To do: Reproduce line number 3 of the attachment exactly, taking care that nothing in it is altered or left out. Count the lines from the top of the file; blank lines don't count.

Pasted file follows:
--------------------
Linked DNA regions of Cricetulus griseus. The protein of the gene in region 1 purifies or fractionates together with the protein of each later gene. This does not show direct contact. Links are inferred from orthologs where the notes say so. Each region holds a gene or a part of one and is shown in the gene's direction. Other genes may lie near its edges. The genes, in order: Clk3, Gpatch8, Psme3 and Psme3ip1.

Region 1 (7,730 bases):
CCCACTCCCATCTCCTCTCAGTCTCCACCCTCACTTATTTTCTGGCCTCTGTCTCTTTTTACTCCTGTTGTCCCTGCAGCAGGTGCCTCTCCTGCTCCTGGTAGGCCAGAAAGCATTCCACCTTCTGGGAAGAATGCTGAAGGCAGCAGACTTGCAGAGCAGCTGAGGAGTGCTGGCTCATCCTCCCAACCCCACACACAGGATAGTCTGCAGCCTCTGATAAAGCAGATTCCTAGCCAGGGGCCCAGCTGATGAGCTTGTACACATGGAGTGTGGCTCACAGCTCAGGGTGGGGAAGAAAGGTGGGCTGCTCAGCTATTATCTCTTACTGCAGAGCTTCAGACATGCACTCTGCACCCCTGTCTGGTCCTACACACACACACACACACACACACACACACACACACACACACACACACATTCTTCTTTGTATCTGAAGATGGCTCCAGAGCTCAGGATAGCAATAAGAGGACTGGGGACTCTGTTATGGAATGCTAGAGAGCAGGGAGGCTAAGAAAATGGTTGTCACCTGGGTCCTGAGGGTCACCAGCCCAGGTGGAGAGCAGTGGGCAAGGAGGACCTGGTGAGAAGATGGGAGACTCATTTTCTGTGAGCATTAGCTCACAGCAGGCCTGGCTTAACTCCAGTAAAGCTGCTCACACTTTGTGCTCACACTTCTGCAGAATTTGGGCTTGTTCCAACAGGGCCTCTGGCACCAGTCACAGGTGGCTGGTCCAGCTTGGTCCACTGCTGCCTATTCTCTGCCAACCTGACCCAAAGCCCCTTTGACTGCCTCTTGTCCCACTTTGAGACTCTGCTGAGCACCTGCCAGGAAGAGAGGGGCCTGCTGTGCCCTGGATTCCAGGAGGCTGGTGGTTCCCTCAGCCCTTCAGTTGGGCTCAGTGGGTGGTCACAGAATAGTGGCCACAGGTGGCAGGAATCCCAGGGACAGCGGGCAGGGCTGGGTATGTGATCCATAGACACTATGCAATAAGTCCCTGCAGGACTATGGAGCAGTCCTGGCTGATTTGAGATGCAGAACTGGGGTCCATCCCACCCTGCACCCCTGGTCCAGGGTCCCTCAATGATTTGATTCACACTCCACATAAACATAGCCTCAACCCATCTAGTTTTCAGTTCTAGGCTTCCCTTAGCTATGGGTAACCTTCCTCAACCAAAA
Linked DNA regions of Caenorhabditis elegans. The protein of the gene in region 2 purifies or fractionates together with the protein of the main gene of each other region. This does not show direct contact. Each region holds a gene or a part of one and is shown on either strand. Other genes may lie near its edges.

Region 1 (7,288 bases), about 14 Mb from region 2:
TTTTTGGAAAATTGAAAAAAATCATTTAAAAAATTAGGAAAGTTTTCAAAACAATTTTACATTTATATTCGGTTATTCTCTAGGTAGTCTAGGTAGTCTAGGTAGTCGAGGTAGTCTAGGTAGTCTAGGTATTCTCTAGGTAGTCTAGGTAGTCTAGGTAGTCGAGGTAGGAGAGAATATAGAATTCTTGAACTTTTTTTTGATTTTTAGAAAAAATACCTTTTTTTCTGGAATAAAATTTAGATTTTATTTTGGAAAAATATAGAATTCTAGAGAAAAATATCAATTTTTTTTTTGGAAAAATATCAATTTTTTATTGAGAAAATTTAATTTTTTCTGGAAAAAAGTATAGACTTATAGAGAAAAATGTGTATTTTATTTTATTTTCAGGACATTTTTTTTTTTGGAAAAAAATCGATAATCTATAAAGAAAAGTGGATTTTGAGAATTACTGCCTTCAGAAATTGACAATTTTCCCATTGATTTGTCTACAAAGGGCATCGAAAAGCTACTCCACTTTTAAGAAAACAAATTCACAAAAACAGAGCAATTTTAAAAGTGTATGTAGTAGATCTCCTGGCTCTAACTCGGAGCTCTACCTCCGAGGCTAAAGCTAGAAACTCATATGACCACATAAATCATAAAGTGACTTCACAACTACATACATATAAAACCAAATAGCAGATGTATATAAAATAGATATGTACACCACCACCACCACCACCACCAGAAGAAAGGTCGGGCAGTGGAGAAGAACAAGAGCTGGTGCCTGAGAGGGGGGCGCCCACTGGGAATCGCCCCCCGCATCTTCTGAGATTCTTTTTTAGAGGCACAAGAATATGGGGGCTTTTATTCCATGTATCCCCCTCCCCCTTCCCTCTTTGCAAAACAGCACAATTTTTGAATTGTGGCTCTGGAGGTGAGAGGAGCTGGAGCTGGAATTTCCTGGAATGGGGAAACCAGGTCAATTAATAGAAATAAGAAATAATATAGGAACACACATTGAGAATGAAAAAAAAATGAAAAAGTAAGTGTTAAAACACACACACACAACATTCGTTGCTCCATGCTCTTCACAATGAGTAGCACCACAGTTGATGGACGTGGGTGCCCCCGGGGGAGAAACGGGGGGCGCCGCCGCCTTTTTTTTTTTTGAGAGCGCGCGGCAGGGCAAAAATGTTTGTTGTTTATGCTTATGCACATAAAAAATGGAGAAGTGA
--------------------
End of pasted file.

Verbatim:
CCCACTCCCATCTCCTCTCAGTCTCCACCCTCACTTATTTTCTGGCCTCTGTCTCTTTTTACTCCTGTTGTCCCTGCAGCAGGTGCCTCTCCTGCTCCTGGTAGGCCAGAAAGCATTCCACCTTCTGGGAAGAATGCTGAAGGCAGCAGACTTGCAGAGCAGCTGAGGAGTGCTGGCTCATCCTCCCAACCCCACACACAGGATAGTCTGCAGCCTCTGATAAAGCAGATTCCTAGCCAGGGGCCCAGCTGATGAGCTTGTACACATGGAGTGTGGCTCACAGCTCAGGGTGGGGAAGAAAGGTGGGCTGCTCAGCTATTATCTCTTACTGCAGAGCTTCAGACATGCACTCTGCACCCCTGTCTGGTCCTACACACACACACACACACACACACACACACACACACACACACACACACATTCTTCTTTGTATCTGAAGATGGCTCCAGAGCTCAGGATAGCAATAAGAGGACTGGGGACTCTGTTATGGAATGCTAGAGAGCAGGGAGGCTAAGAAAATGGTTGTCACCTGGGTCCTGAGGGTCACCAGCCCAGGTGGAGAGCAGTGGGCAAGGAGGACCTGGTGAGAAGATGGGAGACTCATTTTCTGTGAGCATTAGCTCACAGCAGGCCTGGCTTAACTCCAGTAAAGCTGCTCACACTTTGTGCTCACACTTCTGCAGAATTTGGGCTTGTTCCAACAGGGCCTCTGGCACCAGTCACAGGTGGCTGGTCCAGCTTGGTCCACTGCTGCCTATTCTCTGCCAACCTGACCCAAAGCCCCTTTGACTGCCTCTTGTCCCACTTTGAGACTCTGCTGAGCACCTGCCAGGAAGAGAGGGGCCTGCTGTGCCCTGGATTCCAGGAGGCTGGTGGTTCCCTCAGCCCTTCAGTTGGGCTCAGTGGGTGGTCACAGAATAGTGGCCACAGGTGGCAGGAATCCCAGGGACAGCGGGCAGGGCTGGGTATGTGATCCATAGACACTATGCAATAAGTCCCTGCAGGACTATGGAGCAGTCCTGGCTGATTTGAGATGCAGAACTGGGGTCCATCCCACCCTGCACCCCTGGTCCAGGGTCCCTCAATGATTTGATTCACACTCCACATAAACATAGCCTCAACCCATCTAGTTTTCAGTTCTAGGCTTCCCTTAGCTATGGGTAACCTTCCTCAACCAAAA